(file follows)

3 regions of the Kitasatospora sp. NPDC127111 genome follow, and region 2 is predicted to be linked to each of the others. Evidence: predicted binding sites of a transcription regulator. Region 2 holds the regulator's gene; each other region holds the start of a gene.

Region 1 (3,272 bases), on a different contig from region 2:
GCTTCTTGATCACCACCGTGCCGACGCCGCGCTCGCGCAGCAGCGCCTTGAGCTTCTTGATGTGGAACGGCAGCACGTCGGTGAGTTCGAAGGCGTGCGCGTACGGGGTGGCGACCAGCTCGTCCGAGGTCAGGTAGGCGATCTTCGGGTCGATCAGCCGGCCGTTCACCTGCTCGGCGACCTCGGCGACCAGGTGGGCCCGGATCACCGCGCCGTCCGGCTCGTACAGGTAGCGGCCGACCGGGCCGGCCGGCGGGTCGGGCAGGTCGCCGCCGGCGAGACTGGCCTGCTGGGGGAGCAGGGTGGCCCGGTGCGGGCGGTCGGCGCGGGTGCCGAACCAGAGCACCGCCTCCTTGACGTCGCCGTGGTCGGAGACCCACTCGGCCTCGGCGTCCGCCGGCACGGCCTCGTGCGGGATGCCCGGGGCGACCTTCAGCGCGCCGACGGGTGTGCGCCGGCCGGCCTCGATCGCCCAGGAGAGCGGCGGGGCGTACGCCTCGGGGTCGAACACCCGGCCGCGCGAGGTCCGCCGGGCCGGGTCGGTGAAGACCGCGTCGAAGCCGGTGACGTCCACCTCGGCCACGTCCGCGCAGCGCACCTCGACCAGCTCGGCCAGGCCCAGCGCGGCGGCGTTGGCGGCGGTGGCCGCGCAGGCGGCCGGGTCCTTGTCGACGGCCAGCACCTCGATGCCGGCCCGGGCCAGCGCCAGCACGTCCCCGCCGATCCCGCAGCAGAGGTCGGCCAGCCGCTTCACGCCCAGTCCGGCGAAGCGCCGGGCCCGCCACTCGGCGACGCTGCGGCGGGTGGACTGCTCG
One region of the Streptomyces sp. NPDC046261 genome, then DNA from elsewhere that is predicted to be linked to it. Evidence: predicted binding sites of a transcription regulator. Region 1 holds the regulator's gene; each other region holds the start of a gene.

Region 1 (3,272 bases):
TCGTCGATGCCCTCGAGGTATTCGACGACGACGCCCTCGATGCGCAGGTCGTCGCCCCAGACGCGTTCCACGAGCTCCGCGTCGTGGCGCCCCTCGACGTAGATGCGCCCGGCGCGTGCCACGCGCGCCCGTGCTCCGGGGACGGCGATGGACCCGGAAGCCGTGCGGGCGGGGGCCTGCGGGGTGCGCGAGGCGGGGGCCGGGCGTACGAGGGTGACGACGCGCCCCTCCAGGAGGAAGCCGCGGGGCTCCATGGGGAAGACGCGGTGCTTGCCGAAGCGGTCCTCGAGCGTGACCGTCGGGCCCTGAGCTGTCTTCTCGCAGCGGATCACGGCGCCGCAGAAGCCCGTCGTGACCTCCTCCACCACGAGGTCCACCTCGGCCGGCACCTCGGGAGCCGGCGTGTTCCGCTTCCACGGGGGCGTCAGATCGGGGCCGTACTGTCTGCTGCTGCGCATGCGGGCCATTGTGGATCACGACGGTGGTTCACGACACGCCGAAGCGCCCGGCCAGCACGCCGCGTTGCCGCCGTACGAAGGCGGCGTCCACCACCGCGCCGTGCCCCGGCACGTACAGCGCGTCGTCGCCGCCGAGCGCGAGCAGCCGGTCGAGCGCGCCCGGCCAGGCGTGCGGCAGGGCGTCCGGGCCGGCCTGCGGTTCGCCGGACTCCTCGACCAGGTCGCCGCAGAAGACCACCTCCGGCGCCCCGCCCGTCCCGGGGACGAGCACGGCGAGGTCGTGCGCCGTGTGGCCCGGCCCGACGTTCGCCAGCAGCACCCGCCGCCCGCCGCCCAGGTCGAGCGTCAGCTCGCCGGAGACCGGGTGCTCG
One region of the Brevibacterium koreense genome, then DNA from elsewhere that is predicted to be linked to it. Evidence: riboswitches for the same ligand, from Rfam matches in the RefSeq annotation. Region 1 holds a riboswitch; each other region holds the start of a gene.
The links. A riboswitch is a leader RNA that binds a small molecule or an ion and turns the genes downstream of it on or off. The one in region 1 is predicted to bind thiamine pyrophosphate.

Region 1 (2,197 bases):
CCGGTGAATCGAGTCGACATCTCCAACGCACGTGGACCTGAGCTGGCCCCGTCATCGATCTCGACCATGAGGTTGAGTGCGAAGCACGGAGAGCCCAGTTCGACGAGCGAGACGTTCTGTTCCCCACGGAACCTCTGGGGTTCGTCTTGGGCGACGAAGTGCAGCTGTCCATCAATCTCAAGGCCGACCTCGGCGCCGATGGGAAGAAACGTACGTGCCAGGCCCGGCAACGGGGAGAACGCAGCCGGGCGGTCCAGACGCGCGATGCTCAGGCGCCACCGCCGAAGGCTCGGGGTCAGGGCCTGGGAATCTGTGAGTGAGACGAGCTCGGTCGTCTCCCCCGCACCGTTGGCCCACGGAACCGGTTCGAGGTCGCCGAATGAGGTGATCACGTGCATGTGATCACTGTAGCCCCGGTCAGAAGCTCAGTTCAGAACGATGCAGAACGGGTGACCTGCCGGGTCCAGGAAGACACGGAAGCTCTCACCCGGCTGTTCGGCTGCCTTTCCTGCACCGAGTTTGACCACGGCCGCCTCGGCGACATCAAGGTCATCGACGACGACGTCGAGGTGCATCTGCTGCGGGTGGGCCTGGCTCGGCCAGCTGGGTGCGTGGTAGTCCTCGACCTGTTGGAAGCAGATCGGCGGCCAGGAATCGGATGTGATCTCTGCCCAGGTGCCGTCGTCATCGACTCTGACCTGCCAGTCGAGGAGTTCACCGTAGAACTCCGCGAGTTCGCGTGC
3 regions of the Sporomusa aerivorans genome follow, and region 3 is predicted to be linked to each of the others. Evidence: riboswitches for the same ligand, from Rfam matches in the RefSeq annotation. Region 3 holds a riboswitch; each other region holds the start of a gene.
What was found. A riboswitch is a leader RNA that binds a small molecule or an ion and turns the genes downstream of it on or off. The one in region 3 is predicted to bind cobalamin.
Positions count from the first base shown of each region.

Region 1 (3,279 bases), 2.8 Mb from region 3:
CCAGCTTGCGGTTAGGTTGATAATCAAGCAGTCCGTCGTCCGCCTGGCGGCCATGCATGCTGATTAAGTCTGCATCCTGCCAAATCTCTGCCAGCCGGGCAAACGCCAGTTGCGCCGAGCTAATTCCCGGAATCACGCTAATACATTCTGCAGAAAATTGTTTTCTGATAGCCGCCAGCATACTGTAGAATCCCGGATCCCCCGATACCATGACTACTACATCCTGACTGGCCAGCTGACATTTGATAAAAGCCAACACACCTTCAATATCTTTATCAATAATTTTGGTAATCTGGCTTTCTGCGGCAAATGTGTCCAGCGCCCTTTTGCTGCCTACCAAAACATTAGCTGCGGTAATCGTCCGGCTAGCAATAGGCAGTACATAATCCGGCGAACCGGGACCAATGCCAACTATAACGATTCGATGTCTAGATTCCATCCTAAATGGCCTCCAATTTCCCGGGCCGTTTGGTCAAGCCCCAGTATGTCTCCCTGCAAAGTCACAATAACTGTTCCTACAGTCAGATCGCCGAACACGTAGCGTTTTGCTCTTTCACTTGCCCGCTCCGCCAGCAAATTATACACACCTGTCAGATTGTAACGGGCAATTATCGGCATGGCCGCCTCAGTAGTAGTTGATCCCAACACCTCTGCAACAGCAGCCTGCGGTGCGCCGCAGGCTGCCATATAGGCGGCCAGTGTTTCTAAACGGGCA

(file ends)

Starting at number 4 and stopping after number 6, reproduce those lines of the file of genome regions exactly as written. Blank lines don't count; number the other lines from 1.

One region of the Streptomyces sp. NPDC046261 genome, then DNA from elsewhere that is predicted to be linked to it. Evidence: predicted binding sites of a transcription regulator. Region 1 holds the regulator's gene; each other region holds the start of a gene.

Region 1 (3,272 bases):
TCGTCGATGCCCTCGAGGTATTCGACGACGACGCCCTCGATGCGCAGGTCGTCGCCCCAGACGCGTTCCACGAGCTCCGCGTCGTGGCGCCCCTCGACGTAGATGCGCCCGGCGCGTGCCACGCGCGCCCGTGCTCCGGGGACGGCGATGGACCCGGAAGCCGTGCGGGCGGGGGCCTGCGGGGTGCGCGAGGCGGGGGCCGGGCGTACGAGGGTGACGACGCGCCCCTCCAGGAGGAAGCCGCGGGGCTCCATGGGGAAGACGCGGTGCTTGCCGAAGCGGTCCTCGAGCGTGACCGTCGGGCCCTGAGCTGTCTTCTCGCAGCGGATCACGGCGCCGCAGAAGCCCGTCGTGACCTCCTCCACCACGAGGTCCACCTCGGCCGGCACCTCGGGAGCCGGCGTGTTCCGCTTCCACGGGGGCGTCAGATCGGGGCCGTACTGTCTGCTGCTGCGCATGCGGGCCATTGTGGATCACGACGGTGGTTCACGACACGCCGAAGCGCCCGGCCAGCACGCCGCGTTGCCGCCGTACGAAGGCGGCGTCCACCACCGCGCCGTGCCCCGGCACGTACAGCGCGTCGTCGCCGCCGAGCGCGAGCAGCCGGTCGAGCGCGCCCGGCCAGGCGTGCGGCAGGGCGTCCGGGCCGGCCTGCGGTTCGCCGGACTCCTCGACCAGGTCGCCGCAGAAGACCACCTCCGGCGCCCCGCCCGTCCCGGGGACGAGCACGGCGAGGTCGTGCGCCGTGTGGCCCGGCCCGACGTTCGCCAGCAGCACCCGCCGCCCGCCGCCCAGGTCGAGCGTCAGCTCGCCGGAGACCGGGTGCTCG